World

Why face masks weren’t compulsory during WW2

15 July 2020

6:42 PM

15 July 2020

6:42 PM

Britain has been here before when it comes to furores about face masks. Exactly 80 years ago the same argument was raging, with the country split between those who wanted the wearing of gas masks to be made compulsory on pain of financial penalty, and those who maintained it should be an individual choice.

Unlike today’s virus, the threat facing the country in the summer of 1940 was a destructive Nazi war machine that in a matter of months had torn through most of western Europe. Britain was next in Hitler’s sights and an aerial gas attack was what the government feared most.

In 1938 Neville Chamberlain’s government, aided by a coterie of academics and intellectuals, launched its own ‘Project Fear’. Books were written and official pamphlets distributed, warning the public of the likely death toll in the event of a prolonged German air offensive. Privately, the Ministry of Health predicted that 600,000 Britons would die in the first six months of the aerial war, with a further 1.2 million wounded.

In 1938 the government began issuing gas marks to the entire population and most people had one when war began on 3 September 1939. The government requested that people carry their mask with them at all times in its flimsy cardboard container; there was no obligation but it was strongly recommended.

But the Luftwaffe didn’t arrive and people soon tired of going everywhere with their mask. A man in Oldham was fined 10s. 6d. for using his as a football, but while there were penalties for damaging government property, there were none for refusing to carry a mask. Instead the government enlisted the media and business to try and win round the public.


Mannequins in the windows of city department stores were fitted with gas masks, and the Queen appeared in public sporting a grey velvet corduroy gas mask case on her shoulder. Fashion labels brought out their own cases, including a popular suede triangular container with two short handles that resembled a second handbag.

But as the ‘Phoney War’ stretched into 1940, a growing number of Britons dumped their masks. The Luftwaffe were nowhere to be seen so what was the point? People flocked to the seaside at Easter, with the Liverpool Echo reporting that it had never seen Blackpool so busy. ‘The gas mask has almost disappeared in civilian circles,’ said the paper.

In Birmingham, the Daily Gazettenoted the ‘complete indifference’ to the carrying of gas masks. Each week in the city the police retrieved hundreds that had been discarded in buses, pubs and cinemas.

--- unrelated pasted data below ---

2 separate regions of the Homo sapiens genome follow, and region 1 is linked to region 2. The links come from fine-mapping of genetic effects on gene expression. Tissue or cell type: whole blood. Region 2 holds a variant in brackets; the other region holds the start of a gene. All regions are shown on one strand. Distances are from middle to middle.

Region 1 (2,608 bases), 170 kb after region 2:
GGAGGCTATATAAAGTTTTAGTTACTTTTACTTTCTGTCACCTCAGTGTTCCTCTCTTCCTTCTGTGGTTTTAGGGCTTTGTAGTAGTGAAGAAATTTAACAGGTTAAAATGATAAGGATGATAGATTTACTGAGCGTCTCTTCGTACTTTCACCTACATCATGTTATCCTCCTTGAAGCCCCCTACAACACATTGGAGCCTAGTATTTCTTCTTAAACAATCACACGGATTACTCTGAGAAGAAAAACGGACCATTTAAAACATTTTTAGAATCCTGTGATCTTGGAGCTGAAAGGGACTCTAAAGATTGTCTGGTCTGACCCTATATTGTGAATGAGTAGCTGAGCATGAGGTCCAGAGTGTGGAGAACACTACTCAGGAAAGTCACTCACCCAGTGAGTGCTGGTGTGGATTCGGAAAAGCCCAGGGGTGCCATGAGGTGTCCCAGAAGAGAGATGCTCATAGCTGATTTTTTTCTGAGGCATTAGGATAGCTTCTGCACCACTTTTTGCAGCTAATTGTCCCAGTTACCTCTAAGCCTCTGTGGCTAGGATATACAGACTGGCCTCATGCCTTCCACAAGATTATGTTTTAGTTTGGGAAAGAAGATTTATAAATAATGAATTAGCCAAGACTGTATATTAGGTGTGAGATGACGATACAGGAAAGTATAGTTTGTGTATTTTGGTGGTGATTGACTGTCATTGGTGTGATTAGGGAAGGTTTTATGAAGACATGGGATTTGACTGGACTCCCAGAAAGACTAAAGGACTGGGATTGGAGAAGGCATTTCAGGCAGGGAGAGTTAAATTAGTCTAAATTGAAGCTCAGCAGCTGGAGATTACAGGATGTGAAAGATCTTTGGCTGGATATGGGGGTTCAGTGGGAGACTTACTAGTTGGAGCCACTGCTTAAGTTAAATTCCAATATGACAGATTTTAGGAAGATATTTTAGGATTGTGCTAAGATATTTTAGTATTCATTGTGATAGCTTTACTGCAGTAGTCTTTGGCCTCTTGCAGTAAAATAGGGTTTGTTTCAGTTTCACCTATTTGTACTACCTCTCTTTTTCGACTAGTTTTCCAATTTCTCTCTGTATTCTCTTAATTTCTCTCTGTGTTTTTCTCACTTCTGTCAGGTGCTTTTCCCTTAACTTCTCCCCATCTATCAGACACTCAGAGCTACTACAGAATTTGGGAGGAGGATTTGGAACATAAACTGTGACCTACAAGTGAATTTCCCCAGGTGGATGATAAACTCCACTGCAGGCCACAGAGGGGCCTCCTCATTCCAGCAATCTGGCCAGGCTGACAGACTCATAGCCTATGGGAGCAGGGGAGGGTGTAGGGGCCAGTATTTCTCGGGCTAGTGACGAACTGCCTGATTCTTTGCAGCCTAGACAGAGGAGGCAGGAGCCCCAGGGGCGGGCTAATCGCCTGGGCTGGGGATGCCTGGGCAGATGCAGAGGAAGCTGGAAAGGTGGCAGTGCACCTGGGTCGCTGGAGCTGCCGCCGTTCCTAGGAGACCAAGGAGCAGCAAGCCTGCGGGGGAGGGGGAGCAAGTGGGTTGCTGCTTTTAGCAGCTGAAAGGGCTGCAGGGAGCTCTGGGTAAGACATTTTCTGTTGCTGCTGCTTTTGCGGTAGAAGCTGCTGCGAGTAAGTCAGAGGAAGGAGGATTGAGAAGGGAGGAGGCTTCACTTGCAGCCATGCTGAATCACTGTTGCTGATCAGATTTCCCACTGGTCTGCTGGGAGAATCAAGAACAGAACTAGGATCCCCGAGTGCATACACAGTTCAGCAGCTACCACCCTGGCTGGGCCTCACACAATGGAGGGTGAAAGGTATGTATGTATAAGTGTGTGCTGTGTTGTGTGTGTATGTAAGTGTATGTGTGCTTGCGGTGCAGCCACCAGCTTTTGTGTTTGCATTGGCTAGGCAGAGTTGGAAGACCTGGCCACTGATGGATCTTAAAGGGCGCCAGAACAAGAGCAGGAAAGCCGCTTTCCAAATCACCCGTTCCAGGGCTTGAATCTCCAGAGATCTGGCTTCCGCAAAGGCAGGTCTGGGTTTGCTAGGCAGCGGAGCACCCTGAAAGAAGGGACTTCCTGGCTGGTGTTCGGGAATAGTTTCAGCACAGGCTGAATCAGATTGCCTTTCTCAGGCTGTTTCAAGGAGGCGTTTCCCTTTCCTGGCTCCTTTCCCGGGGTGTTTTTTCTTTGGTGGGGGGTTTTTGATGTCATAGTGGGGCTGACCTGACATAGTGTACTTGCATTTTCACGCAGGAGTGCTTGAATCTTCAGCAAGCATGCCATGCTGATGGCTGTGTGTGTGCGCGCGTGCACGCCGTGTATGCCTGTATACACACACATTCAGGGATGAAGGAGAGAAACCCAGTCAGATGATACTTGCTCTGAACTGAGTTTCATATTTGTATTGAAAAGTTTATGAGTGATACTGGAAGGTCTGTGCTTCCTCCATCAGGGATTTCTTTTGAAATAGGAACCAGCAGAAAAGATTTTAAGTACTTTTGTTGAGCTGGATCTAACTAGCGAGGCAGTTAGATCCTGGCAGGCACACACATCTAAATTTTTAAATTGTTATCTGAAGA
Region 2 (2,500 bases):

After the German invasion of the Low Countries on May 10, 1940, the government (now led by Winston Churchill) launched a fresh campaign about the importance of gas masks. Vans fitted with loudspeakers toured town and city centres but, as the Crawley Observer noted on May 18, ‘despite the appeal very few local people were seen carrying them after.’

Among those in London who refused to carry a mask was George Orwell. ‘The issue of them is simply a symbol of national solidarity, the first step towards wearing a uniform,’ he wrote in his diary in June 1940. ‘As soon as war started the carrying or not carrying of a gas mask assumed social and political implications.’

In Orwell’s opinion about 20 per cent of Londoners still carried their gas masks. These he described as ‘ultra-cautious types, the suburban rate-payer type,’ and they were looked down on by the 80 per cent who didn’t carry a mask. But the cautious types gave as good as they got. ‘If, and when, a gas attack comes, those idiots who have not deigned to carry the mask, which has been given to them free of charge, will die,’ wrote a correspondent to the Gloucester Echo. ‘They will have no one but themselves to blame.’ Another wrote to the Yorkshire Post suggesting two shillings as a suitable fine for those caught without a mask.

But despite pressure in some quarters, including demands in Parliament, Churchill’s government resisted calls to introduce fines. This infuriated some. The Mayor of Rochdale, Herbert Clarke, told his local paper on 7 September 1940: ‘If we ever get any gas casualties in this country it will be a blot on the democratic system which issues requests and not orders in a matter of life and death.’

On that same day the ‘Blitz’ started. Around 350 German bombers raided London, inflicting terrible damage on the Docks and the East End. But there was no gas attack, and nor would there be throughout the bombing campaign which, awful as it was, didn’t result in anywhere near the number of casualties forecast by the government.

Not for the last time a government’s ‘Project Fear’ had failed; the British public, or at least a majority of them, have always had a good nose for detecting the odour of official exaggeration.

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